House Majority Whip James Clyburn, whose rural lowland district in South Carolina is full of tobacco farmers and who has been a beneficiary of contributions from the tobacco industry, indicated Tuesday he no longer is an obstacle to raising taxes on cigarettes.
In an April 17 federal tax day interview with Congress Daily, Clyburn said Congress should consider increasing the tobacco tax because of "paygo" requirements to compensate for higher spending. Since tobacco farmers have received a $10.1 billion federal buyout, Clyburn said, "all we're talking about is people who choose to smoke cigarettes."
In his virtually unopposed re-election to an eighth term in Congress, tobacco interests gave Clyburn $14,000. That was more than all but 34 of 435 House members received from the industry.
TIM JOHNSON'S SEAT
National Democratic Party strategists believe that Sen. Tim Johnson, out of sight since suffering a brain hemorrhage last Dec. 13, will be able to run for re-election in South Dakota next year. But if he cannot, they fear Democrats will lose the seat in the heavily Republican state.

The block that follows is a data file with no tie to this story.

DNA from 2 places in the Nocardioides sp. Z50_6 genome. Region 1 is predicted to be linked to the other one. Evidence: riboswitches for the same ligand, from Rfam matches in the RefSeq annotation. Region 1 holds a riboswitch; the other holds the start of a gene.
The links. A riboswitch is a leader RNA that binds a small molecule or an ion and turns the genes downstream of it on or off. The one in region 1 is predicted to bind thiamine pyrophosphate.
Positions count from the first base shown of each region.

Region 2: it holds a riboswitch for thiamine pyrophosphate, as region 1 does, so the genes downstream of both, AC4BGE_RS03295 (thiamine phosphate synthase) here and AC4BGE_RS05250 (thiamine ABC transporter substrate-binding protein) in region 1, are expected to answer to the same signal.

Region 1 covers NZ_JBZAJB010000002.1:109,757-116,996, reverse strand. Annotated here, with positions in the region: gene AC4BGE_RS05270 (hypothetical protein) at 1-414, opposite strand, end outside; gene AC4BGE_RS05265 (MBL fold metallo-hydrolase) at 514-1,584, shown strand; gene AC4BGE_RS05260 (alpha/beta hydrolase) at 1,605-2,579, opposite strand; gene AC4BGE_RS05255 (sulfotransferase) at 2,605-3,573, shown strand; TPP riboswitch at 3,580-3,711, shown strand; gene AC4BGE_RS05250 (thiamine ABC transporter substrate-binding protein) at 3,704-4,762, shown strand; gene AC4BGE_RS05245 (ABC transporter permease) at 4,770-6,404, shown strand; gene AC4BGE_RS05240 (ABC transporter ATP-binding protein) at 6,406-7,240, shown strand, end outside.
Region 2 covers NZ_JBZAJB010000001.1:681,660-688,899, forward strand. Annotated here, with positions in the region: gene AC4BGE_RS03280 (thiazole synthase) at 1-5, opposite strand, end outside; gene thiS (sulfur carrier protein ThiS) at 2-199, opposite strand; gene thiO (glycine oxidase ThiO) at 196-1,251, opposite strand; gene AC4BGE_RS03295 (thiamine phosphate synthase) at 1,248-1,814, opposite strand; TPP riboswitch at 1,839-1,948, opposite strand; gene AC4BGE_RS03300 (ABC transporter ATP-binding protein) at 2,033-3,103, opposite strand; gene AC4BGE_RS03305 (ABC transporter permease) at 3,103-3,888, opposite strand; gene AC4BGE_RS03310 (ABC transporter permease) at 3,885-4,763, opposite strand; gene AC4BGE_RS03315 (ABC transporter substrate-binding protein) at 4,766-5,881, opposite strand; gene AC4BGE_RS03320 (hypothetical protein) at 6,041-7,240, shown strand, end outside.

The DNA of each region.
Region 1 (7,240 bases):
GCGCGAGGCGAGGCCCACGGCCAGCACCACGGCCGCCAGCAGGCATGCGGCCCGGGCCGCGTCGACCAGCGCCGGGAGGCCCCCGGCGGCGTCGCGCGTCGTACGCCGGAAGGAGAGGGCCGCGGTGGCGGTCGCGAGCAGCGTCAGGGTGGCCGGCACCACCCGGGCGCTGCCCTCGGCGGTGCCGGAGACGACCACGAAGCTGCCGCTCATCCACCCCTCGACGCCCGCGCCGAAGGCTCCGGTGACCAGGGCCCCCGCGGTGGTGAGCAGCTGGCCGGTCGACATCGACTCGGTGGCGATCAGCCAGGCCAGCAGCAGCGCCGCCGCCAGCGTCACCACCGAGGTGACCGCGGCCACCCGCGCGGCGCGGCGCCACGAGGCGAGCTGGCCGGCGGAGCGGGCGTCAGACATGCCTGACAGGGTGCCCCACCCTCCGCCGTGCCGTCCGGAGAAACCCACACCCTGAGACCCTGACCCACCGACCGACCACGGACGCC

These strategists doubt Rep. Stephanie Herseth Sandlin, the probable Democratic nominee if Johnson does not run, can win a Senate race. The strongest Republican candidate would be Gov. Mike Rounds. Other possibilities are Lt. Gov. Steve Kirby and State Senate Majority Leader Dave Knudson.
South Dakota Republican insiders say they doubt Johnson will be able to be a candidate. His office has said he may return to the Senate as early as this summer, with the help of a wheelchair.
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